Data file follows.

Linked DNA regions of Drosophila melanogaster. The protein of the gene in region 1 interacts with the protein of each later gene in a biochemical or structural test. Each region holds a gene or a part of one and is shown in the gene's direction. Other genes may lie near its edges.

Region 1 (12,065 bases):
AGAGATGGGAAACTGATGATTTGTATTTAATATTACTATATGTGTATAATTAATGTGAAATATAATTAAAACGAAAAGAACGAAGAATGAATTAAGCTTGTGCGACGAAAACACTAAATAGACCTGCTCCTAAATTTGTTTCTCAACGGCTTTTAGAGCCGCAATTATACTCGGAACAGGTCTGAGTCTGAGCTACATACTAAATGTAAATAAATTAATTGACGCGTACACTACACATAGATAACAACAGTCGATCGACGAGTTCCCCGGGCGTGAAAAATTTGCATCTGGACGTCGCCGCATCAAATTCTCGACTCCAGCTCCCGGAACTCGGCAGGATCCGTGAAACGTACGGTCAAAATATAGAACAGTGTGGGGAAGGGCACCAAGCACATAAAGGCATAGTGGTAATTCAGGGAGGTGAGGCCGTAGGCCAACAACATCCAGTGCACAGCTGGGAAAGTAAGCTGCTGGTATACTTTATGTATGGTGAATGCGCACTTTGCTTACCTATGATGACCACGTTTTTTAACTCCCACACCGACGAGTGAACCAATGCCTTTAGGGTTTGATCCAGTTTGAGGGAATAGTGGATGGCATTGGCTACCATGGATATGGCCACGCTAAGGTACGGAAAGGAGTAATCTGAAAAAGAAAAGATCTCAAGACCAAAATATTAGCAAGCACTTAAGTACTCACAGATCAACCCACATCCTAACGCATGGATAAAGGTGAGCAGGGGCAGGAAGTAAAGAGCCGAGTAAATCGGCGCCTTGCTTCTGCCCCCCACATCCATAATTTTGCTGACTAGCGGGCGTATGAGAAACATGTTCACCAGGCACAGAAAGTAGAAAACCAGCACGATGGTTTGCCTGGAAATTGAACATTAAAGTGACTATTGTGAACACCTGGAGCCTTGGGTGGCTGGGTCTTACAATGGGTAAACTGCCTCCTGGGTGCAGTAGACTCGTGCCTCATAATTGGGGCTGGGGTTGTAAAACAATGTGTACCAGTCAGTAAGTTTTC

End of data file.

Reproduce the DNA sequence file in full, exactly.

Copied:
Linked DNA regions of Drosophila melanogaster. The protein of the gene in region 1 interacts with the protein of each later gene in a biochemical or structural test. Each region holds a gene or a part of one and is shown in the gene's direction. Other genes may lie near its edges.

Region 1 (12,065 bases):
AGAGATGGGAAACTGATGATTTGTATTTAATATTACTATATGTGTATAATTAATGTGAAATATAATTAAAACGAAAAGAACGAAGAATGAATTAAGCTTGTGCGACGAAAACACTAAATAGACCTGCTCCTAAATTTGTTTCTCAACGGCTTTTAGAGCCGCAATTATACTCGGAACAGGTCTGAGTCTGAGCTACATACTAAATGTAAATAAATTAATTGACGCGTACACTACACATAGATAACAACAGTCGATCGACGAGTTCCCCGGGCGTGAAAAATTTGCATCTGGACGTCGCCGCATCAAATTCTCGACTCCAGCTCCCGGAACTCGGCAGGATCCGTGAAACGTACGGTCAAAATATAGAACAGTGTGGGGAAGGGCACCAAGCACATAAAGGCATAGTGGTAATTCAGGGAGGTGAGGCCGTAGGCCAACAACATCCAGTGCACAGCTGGGAAAGTAAGCTGCTGGTATACTTTATGTATGGTGAATGCGCACTTTGCTTACCTATGATGACCACGTTTTTTAACTCCCACACCGACGAGTGAACCAATGCCTTTAGGGTTTGATCCAGTTTGAGGGAATAGTGGATGGCATTGGCTACCATGGATATGGCCACGCTAAGGTACGGAAAGGAGTAATCTGAAAAAGAAAAGATCTCAAGACCAAAATATTAGCAAGCACTTAAGTACTCACAGATCAACCCACATCCTAACGCATGGATAAAGGTGAGCAGGGGCAGGAAGTAAAGAGCCGAGTAAATCGGCGCCTTGCTTCTGCCCCCCACATCCATAATTTTGCTGACTAGCGGGCGTATGAGAAACATGTTCACCAGGCACAGAAAGTAGAAAACCAGCACGATGGTTTGCCTGGAAATTGAACATTAAAGTGACTATTGTGAACACCTGGAGCCTTGGGTGGCTGGGTCTTACAATGGGTAAACTGCCTCCTGGGTGCAGTAGACTCGTGCCTCATAATTGGGGCTGGGGTTGTAAAACAATGTGTACCAGTCAGTAAGTTTTC